By Pam Wright
Local Journalism Initiative Reporter
Rita Nacoulma is looking for work.
The 29-year-old native of Burkina Faso in Africa was one of hundreds of students and job seekers who poured into Chatham’s Bradley Centre Oct. 18 to attend the first Learning, Earning and Living CK Career Expo and Job Fair.
The French-speaking new Canadian, who immigrated to Montreal four years ago, moved to Chatham-Kent earlier this year because she wants to learn English and find a rewarding career.
After enrolling in the English program at College Boreal, Nacoulma took a chance and moved to the municipality one month ago.
“I want to get a job,” said the soft-spoken young woman, noting that without English skills, it’s hard to find work.
In Africa, Nacoulma said she worked in sales and marketing at Nestle. After coming to Canada, she has worked in Quebec as a hotel housekeeper, a personal support worker and a server at Tim Hortons.
“Any help I can get, I will be very happy,” Nacoulma said.
According to Victoria Bodnar, C-K’s manager of community attraction and promotion, Nacoulma was among a number of new Canadians attending the expo, which saw 52 employers set up booths to showcase a wide range of job prospects in the municipality.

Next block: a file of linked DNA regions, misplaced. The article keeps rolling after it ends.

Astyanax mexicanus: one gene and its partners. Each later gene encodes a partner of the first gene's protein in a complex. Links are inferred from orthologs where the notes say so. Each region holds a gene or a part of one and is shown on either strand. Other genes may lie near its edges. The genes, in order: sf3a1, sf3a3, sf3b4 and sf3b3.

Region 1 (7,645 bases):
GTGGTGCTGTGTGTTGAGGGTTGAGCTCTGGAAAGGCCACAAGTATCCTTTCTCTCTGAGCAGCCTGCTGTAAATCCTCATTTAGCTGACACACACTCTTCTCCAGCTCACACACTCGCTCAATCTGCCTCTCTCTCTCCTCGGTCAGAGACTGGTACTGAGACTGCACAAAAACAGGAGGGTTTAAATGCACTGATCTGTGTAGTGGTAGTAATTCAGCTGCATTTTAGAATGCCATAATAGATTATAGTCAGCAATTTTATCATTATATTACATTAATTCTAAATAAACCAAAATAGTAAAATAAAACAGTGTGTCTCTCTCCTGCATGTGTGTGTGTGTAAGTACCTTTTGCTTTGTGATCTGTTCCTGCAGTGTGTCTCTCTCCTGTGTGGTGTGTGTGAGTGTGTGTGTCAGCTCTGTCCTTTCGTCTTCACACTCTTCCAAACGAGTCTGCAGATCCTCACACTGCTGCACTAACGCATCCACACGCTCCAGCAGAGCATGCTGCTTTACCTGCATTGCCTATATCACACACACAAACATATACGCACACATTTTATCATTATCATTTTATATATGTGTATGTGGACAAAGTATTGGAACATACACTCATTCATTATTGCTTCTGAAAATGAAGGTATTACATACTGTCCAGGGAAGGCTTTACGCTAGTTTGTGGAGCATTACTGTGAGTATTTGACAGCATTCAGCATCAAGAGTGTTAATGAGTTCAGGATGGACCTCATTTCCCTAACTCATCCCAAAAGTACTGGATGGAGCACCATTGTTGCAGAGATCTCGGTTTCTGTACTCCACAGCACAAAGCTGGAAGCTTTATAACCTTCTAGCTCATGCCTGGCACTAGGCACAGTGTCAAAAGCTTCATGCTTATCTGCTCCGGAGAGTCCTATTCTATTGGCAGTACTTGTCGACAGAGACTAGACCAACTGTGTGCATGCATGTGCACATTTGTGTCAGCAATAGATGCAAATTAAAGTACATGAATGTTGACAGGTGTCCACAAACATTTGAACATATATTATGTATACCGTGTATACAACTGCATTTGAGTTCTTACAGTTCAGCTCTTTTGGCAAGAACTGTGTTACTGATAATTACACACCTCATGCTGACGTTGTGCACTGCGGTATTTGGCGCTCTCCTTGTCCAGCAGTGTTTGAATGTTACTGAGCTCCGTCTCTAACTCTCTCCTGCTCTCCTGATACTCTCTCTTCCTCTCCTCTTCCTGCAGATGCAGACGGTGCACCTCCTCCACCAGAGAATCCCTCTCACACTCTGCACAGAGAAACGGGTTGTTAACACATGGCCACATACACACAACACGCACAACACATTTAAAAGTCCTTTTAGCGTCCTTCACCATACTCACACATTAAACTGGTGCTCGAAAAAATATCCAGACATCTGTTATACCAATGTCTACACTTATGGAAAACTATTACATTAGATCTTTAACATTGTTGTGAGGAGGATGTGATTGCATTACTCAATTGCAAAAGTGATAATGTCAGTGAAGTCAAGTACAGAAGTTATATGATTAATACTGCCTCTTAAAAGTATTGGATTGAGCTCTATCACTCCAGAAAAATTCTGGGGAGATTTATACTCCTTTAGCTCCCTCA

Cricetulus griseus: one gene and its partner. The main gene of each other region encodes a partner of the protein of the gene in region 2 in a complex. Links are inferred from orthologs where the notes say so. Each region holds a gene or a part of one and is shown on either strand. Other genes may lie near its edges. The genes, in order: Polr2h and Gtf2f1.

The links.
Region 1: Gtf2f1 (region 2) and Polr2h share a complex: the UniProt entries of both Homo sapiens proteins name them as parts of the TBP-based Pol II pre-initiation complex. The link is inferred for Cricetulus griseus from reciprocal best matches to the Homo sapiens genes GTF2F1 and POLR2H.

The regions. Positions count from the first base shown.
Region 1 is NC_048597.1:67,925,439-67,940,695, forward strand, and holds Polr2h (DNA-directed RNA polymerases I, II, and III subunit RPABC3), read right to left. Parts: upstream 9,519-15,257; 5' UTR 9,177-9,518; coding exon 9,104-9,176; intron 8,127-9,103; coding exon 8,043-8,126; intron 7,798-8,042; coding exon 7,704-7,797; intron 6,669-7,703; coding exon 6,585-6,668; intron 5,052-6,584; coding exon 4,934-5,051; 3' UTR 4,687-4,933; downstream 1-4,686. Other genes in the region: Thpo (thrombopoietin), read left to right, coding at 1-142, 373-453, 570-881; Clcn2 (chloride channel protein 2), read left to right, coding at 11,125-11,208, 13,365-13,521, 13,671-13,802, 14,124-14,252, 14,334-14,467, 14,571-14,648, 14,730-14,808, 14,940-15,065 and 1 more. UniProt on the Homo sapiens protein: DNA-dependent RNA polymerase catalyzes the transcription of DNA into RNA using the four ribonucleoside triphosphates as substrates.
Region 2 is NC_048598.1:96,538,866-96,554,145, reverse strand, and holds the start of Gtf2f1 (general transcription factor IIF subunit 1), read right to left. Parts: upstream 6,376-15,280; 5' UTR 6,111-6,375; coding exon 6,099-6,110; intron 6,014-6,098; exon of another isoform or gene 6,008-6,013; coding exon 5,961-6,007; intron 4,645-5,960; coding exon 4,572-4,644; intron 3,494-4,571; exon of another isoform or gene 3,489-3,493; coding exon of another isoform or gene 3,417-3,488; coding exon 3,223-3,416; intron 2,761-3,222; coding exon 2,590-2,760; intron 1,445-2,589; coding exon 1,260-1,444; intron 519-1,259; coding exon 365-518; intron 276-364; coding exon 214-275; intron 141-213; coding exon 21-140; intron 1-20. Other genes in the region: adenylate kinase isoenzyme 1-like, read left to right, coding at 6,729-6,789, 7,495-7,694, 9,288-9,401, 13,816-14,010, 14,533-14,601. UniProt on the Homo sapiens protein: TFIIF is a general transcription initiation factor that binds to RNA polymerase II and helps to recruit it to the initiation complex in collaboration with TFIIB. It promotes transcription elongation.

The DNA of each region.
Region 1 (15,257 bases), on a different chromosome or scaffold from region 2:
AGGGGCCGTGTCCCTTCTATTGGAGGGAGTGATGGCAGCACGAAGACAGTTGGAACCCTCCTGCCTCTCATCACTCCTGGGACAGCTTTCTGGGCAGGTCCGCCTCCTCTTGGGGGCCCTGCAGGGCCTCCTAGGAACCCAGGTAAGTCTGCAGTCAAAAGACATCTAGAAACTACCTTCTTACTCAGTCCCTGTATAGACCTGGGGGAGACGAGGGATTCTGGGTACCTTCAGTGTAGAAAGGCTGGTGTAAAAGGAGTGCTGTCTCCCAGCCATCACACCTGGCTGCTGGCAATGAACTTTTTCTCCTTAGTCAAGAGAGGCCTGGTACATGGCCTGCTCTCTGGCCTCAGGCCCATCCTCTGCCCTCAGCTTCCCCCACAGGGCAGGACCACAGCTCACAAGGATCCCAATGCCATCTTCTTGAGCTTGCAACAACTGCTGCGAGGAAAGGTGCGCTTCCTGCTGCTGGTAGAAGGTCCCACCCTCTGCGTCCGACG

Skilled trades, health care, manufacturing, construction and the agriculture sector are all actively recruiting for present and future needs, Bodnar stated, adding many professions – such as law – are seeking employees as well.
“There’s more opportunity than you might think,” Bodnar stressed, noting Chatham-Kent needs to add some 18,500 workers to the local economy by 2030.
“Our projected job growth is outpacing our population growth, Bodnar said. “We’re trying to build a talent pipeline to fill retirement vacancies and jobs created by an increase in the number of residents.”
Bodnar said the municipality has been working with the Newcomer Centre of Peel in Brampton, and 37 new Canadians came by bus to the expo to see what Chatham-Kent has to offer.
Exposing local youth to area job prospects is another important aspect of attracting and retaining future workers, Bodnar said.
“There’s a lot of enthusiasm from employers and from local students,” she said, adding the interactive experience exposes students to career paths in their home community they may not have considered otherwise.
“We them to feel connected and to feel at home in Chatham-Kent,” Bodnar said.
The career expo and associated webinars were made possible thanks to $150,000 in funding from Ontario’s Ministry of Agriculture, Food and Rural Affairs.
“We’re grateful for the funding,” Bodnar added.